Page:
Figure 1: The relationship between Illusory Correlation and ML Bias. If we think of Illusory Correlations as classification errors, both false positives (FPs) and false negatives (FNs) are increased. Whereas ML bias moves classification errors in one direction; a tendency to increase FPs will reduce FNs.

In Figure 1 we see the similarities and differences between Illusory Correlation and ML bias. For the majority feature and the frequent class the behaviour is the same, the association is accentuated. However, the impact on the infrequent side of the classification is different, FNs will be reduced.

3 Evaluation

We present preliminary results on three binary classification datasets from the UCI We also include an analysis on an anonomised and reduced version of the ProPublica Recidivism dataset [9, 6]. The UCI datasets are Adult, Wholesale Customers and User Knowledge Modelling (see Table 1).

We use the Adult and Recidivism datasets to demonstrate the relationship between underestimation and regularisation (section 3.2) and then we explore this in more detail in the other two datasets. In this second part of the evaluation, in order to control the propensity for bias, we introduce a sensitive binary feature S with S = 0 representing the sensitive minority. To show bias due to underestimation we set and , i.e. the sensitive group is under-represented in the desirable class. We also report baseline results with the incidence of S = 0 balanced with the sensitive group occurring 30% of the time in both classes.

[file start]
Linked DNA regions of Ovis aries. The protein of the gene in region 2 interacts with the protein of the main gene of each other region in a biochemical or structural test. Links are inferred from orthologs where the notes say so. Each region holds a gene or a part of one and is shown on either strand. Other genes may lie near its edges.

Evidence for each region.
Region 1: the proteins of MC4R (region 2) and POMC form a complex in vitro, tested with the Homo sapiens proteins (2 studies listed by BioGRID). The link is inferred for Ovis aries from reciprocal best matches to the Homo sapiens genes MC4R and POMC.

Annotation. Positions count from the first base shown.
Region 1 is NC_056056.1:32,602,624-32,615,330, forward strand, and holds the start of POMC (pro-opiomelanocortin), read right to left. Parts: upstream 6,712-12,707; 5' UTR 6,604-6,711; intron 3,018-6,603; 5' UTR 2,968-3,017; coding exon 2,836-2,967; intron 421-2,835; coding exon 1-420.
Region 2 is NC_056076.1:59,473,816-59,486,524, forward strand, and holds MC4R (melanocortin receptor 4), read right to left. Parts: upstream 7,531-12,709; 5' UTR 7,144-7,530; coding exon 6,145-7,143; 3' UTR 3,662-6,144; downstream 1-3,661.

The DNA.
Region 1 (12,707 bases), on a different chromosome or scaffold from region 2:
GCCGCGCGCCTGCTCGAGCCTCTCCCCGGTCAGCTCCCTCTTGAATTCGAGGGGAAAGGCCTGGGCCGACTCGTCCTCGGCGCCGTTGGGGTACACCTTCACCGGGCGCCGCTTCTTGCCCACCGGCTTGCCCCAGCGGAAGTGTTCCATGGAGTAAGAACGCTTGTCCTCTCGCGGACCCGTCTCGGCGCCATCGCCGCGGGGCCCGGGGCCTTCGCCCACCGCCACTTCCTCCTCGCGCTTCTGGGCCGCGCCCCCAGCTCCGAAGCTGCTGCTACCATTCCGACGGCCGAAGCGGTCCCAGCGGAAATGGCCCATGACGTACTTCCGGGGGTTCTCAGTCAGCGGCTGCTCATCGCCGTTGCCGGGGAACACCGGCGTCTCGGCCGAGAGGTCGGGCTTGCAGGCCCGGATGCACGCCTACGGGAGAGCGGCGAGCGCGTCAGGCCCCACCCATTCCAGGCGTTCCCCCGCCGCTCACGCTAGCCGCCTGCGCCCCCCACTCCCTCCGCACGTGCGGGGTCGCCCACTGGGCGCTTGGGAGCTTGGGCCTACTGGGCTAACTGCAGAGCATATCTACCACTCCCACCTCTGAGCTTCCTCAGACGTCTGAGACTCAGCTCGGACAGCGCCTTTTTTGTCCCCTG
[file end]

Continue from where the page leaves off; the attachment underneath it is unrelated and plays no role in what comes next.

Dataset Samples Features % Positive Train : Test
Adult 48,842 14 25% 2:1
Recidivism 7,214 7 45% 2:1
Knowledge 403 5 26% 1:2
Wholesale 440 7 32% 1:1
Table 1: The datasets used in the evaluation.

We are interested in uncovering situations where this under-representation is accentuated by the classifier. In section 3.3 we look at the untuned performance of six classifiers from scikit-learn. In section 3.4 we look at the impact of regularisation on neural net performance. In the next section we provide a more formal account of our bias measures.

3.1 Evaluation Measures

If a binary classifier is biased this will show up as an mismatch between the predicted positives and the actual positives (see Table 2). This is likely to happen when the training data is significantly imbalanced resulting in predictions that underestimate the overall minority class[4].